Apr 5, 2016

Frank O'Hara: Gay Poet and Lover of the 1950s

When you think of gay artists of the 20th century, the Beat Generation of the 1950s and the Violet Quill of the 1980s spring to mind.

But in between there was the New York School, a group  mostly gay, ultra-elite Harvard graduates based in New York in the late 1950s and 1960s:

Poets John Ashbery, John Schuyler,  Tom Savage, and Frank O'Hara.

Composer John Cage

Dancers Robert Dunn, Martha Graham, and David Gordon.

Artists Larry Rivers, Ernest Briggs, Albert Kotin, and William Scharf

Not as renegade as the Beats, not as openly gay as the Violet Quill, they occupied a middle ground, producing avant-garde, surreal but decidedly mainstream works, with the gay content visible to those in the know.

Frank O'Hara (1926-1966) was probably the most visible of the group -- literally.  He was photographed and painted nude several times during his life.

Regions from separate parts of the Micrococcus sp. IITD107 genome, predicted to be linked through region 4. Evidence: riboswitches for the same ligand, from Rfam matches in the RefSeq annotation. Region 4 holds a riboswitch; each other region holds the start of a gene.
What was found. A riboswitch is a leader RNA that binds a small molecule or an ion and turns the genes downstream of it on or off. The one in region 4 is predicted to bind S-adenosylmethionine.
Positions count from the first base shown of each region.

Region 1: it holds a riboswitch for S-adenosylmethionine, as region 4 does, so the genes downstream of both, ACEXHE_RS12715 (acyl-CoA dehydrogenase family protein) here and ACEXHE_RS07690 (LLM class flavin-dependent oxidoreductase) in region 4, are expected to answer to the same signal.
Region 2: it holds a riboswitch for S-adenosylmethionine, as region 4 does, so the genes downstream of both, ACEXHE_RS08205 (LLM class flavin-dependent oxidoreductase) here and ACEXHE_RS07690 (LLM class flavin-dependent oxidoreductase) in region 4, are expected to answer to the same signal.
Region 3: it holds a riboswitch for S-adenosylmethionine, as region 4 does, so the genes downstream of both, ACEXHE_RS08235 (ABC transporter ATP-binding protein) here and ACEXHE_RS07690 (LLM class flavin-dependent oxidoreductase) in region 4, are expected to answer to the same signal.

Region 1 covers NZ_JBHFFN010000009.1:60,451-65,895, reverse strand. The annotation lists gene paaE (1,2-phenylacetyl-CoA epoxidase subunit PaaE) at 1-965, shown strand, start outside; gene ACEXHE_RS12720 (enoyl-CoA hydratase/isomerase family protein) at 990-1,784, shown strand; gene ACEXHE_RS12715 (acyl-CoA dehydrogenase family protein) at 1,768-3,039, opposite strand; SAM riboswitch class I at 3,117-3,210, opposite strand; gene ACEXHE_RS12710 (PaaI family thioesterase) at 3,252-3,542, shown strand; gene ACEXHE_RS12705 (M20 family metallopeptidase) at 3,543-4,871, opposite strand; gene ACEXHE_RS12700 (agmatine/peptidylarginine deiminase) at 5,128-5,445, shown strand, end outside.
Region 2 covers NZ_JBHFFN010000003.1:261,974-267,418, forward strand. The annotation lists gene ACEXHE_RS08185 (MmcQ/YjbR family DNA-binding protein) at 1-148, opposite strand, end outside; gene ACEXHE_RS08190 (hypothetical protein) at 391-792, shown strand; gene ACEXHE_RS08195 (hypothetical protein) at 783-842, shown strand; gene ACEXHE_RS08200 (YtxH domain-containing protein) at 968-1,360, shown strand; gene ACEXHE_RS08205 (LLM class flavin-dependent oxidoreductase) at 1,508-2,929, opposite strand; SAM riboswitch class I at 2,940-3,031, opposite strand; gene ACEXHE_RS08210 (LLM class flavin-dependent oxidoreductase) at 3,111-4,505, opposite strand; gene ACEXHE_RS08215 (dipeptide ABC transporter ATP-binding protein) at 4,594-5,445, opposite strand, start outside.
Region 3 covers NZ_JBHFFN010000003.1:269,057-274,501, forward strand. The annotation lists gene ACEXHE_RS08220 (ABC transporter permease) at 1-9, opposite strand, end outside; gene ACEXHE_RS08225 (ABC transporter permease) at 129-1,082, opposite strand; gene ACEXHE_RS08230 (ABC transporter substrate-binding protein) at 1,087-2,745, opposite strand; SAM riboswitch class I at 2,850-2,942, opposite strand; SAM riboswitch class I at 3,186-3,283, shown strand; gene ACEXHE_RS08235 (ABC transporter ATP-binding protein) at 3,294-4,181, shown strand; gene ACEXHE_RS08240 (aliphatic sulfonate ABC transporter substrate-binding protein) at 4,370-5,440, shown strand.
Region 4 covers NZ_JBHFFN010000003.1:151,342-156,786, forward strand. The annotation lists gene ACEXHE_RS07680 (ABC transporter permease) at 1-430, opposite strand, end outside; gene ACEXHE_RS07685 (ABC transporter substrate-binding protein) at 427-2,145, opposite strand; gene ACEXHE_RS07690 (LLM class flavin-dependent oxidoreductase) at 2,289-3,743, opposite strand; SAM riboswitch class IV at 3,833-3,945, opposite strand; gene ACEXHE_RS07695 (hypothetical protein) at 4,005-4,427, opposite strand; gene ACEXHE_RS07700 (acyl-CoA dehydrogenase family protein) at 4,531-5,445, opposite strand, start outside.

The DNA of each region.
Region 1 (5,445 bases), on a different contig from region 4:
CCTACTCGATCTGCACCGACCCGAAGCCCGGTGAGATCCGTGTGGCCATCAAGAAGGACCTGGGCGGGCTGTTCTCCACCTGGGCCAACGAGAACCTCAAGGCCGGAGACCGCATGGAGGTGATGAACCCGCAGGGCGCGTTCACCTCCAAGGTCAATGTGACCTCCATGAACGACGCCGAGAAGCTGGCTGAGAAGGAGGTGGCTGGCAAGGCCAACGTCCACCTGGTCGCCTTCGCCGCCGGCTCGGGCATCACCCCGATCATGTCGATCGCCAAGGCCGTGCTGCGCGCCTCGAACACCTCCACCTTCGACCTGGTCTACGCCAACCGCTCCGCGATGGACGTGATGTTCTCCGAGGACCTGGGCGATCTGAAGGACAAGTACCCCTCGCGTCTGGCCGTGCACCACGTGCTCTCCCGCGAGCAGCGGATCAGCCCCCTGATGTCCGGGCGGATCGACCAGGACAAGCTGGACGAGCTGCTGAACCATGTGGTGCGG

His poetry was personal, confessional, with gay friends and lovers mentioned obliquely:




Favorites: going to parties with you, being in corners at parties with you,
being in gloomy pubs with you smiling, poking you at parties when
you're "down," coming on like South Pacific with you at them
shrimping with you into the Russian dressing, leaving parties with
you alone to go and eat a piece of cloud.

According to his friend and former lover Joe Lesueur, he was determined to get with as many people as he could: "big guys, little guys, macho straight men, flagrantly gay men, rough trade, gay trade, friends, friends of friends, offspring of his friends, blonds, blacks, Jews, and—women."

Among his many lovers were Larry Rivers Vincent Warren (1938-), the renowned dancer Les Grands Ballets Canadiens de Montréal.


On July 24, 1966, O'Hara was struck by a car on the beach at Fire Island.  He died a few hours later, leaving an army of stunned friends, lovers, and fans.















See also: The Violet Quill